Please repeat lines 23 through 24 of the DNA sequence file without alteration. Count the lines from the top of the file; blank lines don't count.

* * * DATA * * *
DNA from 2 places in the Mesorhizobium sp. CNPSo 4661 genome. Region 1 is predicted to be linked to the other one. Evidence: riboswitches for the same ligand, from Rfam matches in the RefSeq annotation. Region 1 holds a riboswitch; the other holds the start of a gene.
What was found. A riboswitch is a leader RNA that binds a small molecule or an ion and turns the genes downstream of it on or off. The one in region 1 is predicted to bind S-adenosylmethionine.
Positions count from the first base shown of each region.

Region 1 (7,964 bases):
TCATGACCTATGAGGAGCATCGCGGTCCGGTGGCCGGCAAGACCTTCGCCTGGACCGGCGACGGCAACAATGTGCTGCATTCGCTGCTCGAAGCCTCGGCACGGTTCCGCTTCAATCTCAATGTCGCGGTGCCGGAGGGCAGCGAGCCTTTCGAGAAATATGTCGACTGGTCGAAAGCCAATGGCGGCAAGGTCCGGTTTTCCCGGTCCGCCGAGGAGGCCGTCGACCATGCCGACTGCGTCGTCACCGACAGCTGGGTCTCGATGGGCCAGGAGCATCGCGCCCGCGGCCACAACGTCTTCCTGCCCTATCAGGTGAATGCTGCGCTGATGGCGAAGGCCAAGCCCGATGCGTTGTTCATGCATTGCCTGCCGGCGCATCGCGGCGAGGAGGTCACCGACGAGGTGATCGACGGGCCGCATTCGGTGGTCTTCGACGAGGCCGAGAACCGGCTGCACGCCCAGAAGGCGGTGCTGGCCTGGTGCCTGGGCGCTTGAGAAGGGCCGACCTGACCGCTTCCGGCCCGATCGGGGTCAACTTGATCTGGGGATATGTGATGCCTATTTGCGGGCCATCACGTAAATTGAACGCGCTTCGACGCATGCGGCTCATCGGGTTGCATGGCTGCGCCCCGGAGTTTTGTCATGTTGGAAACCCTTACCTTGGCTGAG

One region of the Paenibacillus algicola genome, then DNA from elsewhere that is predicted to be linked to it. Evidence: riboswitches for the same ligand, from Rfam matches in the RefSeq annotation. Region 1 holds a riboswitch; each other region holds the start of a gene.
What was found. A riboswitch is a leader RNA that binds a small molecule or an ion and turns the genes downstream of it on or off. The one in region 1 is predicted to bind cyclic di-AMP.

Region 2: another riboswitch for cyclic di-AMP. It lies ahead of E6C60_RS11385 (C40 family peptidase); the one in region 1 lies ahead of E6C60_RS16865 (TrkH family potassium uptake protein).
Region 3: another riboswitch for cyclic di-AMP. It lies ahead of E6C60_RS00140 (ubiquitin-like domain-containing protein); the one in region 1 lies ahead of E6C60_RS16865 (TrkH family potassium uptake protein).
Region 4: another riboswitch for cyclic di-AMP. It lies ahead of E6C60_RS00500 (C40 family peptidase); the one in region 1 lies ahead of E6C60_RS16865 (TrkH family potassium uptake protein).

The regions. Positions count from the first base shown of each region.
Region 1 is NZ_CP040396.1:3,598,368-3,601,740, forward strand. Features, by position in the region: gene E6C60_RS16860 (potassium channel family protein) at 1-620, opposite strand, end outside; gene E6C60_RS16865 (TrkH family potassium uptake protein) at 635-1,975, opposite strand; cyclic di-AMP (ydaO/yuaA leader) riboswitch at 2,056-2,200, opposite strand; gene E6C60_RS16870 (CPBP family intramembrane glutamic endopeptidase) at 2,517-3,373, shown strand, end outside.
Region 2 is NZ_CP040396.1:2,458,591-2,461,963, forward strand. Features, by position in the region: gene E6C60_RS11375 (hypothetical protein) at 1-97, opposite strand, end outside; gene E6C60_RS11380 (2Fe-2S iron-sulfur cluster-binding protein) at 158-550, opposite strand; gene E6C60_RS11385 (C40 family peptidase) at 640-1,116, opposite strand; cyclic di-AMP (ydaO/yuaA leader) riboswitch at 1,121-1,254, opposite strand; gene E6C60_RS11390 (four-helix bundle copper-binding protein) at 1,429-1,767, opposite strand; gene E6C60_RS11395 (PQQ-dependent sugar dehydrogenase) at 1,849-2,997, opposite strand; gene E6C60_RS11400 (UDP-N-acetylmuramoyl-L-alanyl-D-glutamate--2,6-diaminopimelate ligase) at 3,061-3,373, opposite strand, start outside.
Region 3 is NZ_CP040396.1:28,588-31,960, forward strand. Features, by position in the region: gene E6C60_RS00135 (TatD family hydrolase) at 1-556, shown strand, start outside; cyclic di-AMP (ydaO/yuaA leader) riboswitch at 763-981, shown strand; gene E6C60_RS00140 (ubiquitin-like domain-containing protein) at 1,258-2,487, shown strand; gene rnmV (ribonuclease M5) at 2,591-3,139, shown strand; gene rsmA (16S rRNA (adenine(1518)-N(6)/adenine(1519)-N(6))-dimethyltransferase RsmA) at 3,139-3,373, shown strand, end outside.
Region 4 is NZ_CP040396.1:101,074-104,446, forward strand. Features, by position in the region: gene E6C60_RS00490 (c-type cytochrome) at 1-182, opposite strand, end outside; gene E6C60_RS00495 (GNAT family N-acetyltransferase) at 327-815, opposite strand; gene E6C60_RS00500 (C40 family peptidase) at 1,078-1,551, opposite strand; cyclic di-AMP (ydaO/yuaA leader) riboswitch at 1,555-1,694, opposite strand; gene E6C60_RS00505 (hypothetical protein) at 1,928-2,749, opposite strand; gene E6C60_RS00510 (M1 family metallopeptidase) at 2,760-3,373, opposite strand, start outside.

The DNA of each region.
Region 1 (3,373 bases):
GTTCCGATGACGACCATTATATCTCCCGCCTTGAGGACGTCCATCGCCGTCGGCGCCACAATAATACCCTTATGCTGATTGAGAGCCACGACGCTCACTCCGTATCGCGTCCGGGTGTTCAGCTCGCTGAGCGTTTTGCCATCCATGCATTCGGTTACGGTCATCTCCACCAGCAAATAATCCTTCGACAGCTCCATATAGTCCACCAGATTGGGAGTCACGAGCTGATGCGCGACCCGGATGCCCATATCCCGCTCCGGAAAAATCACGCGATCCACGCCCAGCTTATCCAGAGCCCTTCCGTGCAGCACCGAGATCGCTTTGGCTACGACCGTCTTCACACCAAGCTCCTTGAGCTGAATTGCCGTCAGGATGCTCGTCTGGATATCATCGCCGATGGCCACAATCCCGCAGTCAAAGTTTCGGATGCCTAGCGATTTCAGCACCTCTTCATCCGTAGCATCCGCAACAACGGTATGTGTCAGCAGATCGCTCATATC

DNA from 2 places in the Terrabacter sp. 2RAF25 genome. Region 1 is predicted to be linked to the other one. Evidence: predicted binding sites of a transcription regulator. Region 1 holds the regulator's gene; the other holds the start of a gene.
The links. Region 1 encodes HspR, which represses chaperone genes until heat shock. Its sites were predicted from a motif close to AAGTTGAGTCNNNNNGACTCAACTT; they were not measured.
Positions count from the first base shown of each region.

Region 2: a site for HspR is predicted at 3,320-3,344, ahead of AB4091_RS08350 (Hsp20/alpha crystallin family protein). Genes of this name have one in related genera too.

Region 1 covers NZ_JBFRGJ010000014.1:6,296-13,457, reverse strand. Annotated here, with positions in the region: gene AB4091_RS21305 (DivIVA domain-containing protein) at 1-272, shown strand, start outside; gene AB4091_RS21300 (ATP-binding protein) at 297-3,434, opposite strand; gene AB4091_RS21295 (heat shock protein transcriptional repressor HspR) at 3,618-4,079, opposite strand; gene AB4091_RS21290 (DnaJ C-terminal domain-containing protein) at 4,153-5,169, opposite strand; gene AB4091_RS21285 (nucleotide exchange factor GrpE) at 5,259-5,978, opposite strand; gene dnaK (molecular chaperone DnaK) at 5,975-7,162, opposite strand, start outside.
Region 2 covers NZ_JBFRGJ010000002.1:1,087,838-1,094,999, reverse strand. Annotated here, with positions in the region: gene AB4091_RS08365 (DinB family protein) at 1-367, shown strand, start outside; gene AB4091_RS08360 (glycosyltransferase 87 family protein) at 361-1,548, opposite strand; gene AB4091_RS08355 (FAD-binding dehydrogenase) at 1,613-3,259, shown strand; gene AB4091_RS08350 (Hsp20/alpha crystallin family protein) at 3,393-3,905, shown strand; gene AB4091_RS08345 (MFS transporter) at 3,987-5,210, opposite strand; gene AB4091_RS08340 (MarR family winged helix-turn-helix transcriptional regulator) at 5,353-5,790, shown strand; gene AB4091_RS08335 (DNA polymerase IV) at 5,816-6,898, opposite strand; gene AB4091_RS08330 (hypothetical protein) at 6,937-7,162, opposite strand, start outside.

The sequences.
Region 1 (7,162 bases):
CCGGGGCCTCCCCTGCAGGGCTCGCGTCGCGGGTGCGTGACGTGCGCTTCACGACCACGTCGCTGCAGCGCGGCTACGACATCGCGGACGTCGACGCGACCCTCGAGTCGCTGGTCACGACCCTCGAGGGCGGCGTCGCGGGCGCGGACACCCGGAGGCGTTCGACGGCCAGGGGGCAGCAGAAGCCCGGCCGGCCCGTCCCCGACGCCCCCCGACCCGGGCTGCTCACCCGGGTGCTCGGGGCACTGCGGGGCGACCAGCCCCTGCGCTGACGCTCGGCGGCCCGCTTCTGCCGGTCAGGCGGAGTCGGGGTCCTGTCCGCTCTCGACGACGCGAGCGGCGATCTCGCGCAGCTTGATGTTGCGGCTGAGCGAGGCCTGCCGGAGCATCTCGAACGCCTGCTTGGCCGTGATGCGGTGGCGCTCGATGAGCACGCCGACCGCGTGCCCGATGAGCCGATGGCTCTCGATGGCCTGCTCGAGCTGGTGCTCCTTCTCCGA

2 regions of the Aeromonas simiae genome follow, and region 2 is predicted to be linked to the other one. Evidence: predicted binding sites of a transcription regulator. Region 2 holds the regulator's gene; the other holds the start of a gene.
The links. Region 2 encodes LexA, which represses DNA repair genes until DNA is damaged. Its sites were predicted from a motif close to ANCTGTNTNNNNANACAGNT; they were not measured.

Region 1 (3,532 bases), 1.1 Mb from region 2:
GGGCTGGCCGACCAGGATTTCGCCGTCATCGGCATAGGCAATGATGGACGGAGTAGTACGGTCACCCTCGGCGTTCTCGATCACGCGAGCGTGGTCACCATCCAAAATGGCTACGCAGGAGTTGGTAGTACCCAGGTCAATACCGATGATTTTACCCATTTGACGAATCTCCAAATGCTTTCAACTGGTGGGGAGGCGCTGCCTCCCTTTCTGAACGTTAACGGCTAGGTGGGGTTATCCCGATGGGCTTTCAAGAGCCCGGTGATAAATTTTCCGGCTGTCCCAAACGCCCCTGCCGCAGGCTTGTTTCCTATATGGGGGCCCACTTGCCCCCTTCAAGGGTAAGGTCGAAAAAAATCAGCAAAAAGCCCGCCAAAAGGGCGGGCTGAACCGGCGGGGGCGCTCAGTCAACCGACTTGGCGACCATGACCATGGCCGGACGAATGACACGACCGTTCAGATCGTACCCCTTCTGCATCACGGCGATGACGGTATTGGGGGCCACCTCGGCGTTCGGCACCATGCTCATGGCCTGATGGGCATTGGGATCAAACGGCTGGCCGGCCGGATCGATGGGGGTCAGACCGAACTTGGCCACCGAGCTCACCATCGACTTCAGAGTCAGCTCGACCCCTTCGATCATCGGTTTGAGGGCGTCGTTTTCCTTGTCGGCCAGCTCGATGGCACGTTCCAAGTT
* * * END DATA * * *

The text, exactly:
Region 1 covers NZ_JBFRGJ010000014.1:6,296-13,457, reverse strand. Annotated here, with positions in the region: gene AB4091_RS21305 (DivIVA domain-containing protein) at 1-272, shown strand, start outside; gene AB4091_RS21300 (ATP-binding protein) at 297-3,434, opposite strand; gene AB4091_RS21295 (heat shock protein transcriptional repressor HspR) at 3,618-4,079, opposite strand; gene AB4091_RS21290 (DnaJ C-terminal domain-containing protein) at 4,153-5,169, opposite strand; gene AB4091_RS21285 (nucleotide exchange factor GrpE) at 5,259-5,978, opposite strand; gene dnaK (molecular chaperone DnaK) at 5,975-7,162, opposite strand, start outside.
Region 2 covers NZ_JBFRGJ010000002.1:1,087,838-1,094,999, reverse strand. Annotated here, with positions in the region: gene AB4091_RS08365 (DinB family protein) at 1-367, shown strand, start outside; gene AB4091_RS08360 (glycosyltransferase 87 family protein) at 361-1,548, opposite strand; gene AB4091_RS08355 (FAD-binding dehydrogenase) at 1,613-3,259, shown strand; gene AB4091_RS08350 (Hsp20/alpha crystallin family protein) at 3,393-3,905, shown strand; gene AB4091_RS08345 (MFS transporter) at 3,987-5,210, opposite strand; gene AB4091_RS08340 (MarR family winged helix-turn-helix transcriptional regulator) at 5,353-5,790, shown strand; gene AB4091_RS08335 (DNA polymerase IV) at 5,816-6,898, opposite strand; gene AB4091_RS08330 (hypothetical protein) at 6,937-7,162, opposite strand, start outside.